One of two things will happen, and possibly both. Banks may start releasing more inventory in the coming months, and home prices could begin to rise as inventory levels drop off.
We’ve been noticing a distinct pattern the past few months. Inventory levels have been dropping just as pending sales have been increasing. We can thank the banks for this as they’ve withheld inventory due to legal concerns over title and the foreclosure process. We’ve also seen an increase in closed short sales. Lastly, we’ve seen a rise in regular sales, all leading to a decline in inventory levels. County-wide levels were down 4.32% from last month, and yet we’re seeing sharper declines like Cape Coral which had a 7.18% drop, or Lehigh Acres which experienced a 10.22% drop in available listings.
Combine this with season and buyers from up North scooping up bargains and it would be easy to jump to the conclusion that home prices have to rise. In fact, we predict they already are. Last month’s numbers showed a drop in prices, but we’re not too concerned with that. Next week official numbers will be released and we believe they will be higher. Sales may be down from last year because the inventory isn’t there, but prices could very well be up. We wouldn’t be surprised to see prices gain close to 10% from last year’s numbers.
If you read this article weekly, or our blog, you know that we’ve been predicting a decline in sales transactions combined with price increases at some point in the future. That point could be now. We would say definitively, however there are still some external wildcards that can influence transaction volume and prices in the short term.
Those wildcards are banks releasing backlogged inventory once the title issues are worked out, and every indication is banks will start releasing again in the next month or so. The question is how much do they have left in SW Florida. We believe nationwide there is much left, however nobody knows about SW Florida as we’ve been in this crisis the better part of 4 years now. Possibly we’ll emerge as the rest of the country deepens, but something tells me we still have more to work through as well.
Other wildcards include the US economy, oil, and Mideast stabilization as it pertains to energy. If the Mideast settles down and oil returns to normalcy, there are signs the US economy is headed for a modest recovery. Combine all this with the fact we believe we’re in about the 7th inning of the SW Florida foreclosure crisis, and we could be on our way to higher prices. We’re not predicting a return to 2005 prices, but rather a sustainable march to replacement cost prices. Once we reach replacement cost, builders will start building again, which will further fuel our local economy.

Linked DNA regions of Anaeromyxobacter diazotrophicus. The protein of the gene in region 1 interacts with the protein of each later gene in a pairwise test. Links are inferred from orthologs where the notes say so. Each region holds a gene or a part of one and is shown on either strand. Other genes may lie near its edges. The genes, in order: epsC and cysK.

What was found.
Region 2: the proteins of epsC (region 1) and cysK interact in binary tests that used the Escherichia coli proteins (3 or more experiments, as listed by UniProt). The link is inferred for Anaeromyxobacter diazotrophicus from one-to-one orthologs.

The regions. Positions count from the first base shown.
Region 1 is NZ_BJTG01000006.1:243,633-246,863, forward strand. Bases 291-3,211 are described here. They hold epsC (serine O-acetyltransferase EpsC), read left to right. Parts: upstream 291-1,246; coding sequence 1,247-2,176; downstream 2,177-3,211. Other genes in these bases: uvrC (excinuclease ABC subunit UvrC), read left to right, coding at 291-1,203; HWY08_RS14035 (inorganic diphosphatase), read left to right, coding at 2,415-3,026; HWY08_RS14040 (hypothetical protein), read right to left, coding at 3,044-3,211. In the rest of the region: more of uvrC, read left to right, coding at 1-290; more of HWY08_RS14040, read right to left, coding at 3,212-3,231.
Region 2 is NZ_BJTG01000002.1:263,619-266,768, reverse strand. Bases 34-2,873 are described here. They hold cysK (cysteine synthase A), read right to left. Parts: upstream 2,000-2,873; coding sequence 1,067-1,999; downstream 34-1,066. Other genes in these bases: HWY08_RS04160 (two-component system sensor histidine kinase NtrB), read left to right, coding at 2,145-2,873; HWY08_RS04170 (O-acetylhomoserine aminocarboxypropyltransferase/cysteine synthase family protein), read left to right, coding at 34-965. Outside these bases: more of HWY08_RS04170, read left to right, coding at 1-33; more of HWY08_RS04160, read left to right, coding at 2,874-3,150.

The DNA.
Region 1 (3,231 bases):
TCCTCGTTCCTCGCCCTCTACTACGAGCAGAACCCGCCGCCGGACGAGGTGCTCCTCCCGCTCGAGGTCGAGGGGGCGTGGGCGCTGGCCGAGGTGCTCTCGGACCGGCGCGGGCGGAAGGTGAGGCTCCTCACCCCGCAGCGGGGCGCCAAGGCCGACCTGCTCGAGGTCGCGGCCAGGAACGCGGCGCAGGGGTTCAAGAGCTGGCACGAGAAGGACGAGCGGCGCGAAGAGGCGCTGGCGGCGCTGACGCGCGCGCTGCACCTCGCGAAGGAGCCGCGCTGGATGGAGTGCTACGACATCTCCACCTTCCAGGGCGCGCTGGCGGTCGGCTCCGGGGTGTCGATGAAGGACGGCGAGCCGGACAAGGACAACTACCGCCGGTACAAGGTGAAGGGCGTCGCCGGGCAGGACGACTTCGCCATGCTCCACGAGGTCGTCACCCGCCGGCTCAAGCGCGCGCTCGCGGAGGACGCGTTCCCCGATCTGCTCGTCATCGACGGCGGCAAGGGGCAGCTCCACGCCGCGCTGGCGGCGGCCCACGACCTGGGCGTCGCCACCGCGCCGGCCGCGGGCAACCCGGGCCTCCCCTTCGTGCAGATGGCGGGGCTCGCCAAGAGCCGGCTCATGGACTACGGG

Should the governor be successful in landing some companies to relocate to Florida, this could be a wildcard on the positive side. Bottom line is many factors are at play, but for the past year or so investors and Northern friends have realized Florida is on sale, and they’re buying.
If we don’t see the negative wildcards, prices almost certainly have to rise. The reason we don’t believe they’ll double or triple anytime soon is because appraisals won’t support that, consumer spending may not support that, and we have hidden inventory that may enter the market. No, we’re not talking about the shadow inventory of banks, but rather shadow inventory of regular sellers who would sell if they could, but can’t because they’re currently upside down on their mortgage and do not want to suffer financial implications of a short sale. Once prices rise, we could see more sellers test the waters and attempt to sell.
That’s a lot of variables influencing the market, and the most likely outcome we believe will be modestly rising prices, at a sustainable and healthy level. Once this becomes well known, more buyers will line up because they will have seen we’ve hit bottom and bounced back up. They will have missed the bottom, but this will be close enough to make them feel good and jump back in.
We also believe banks will loosen credit standards this year. They’ve been too tight with the money looking for any reason not to lend, and this will change in 2011. Combine this with buyers realizing the bottom has passed, and we the conclusion we jump to is modestly rising prices. Let’s watch for the numbers next week. What conclusion do you reach?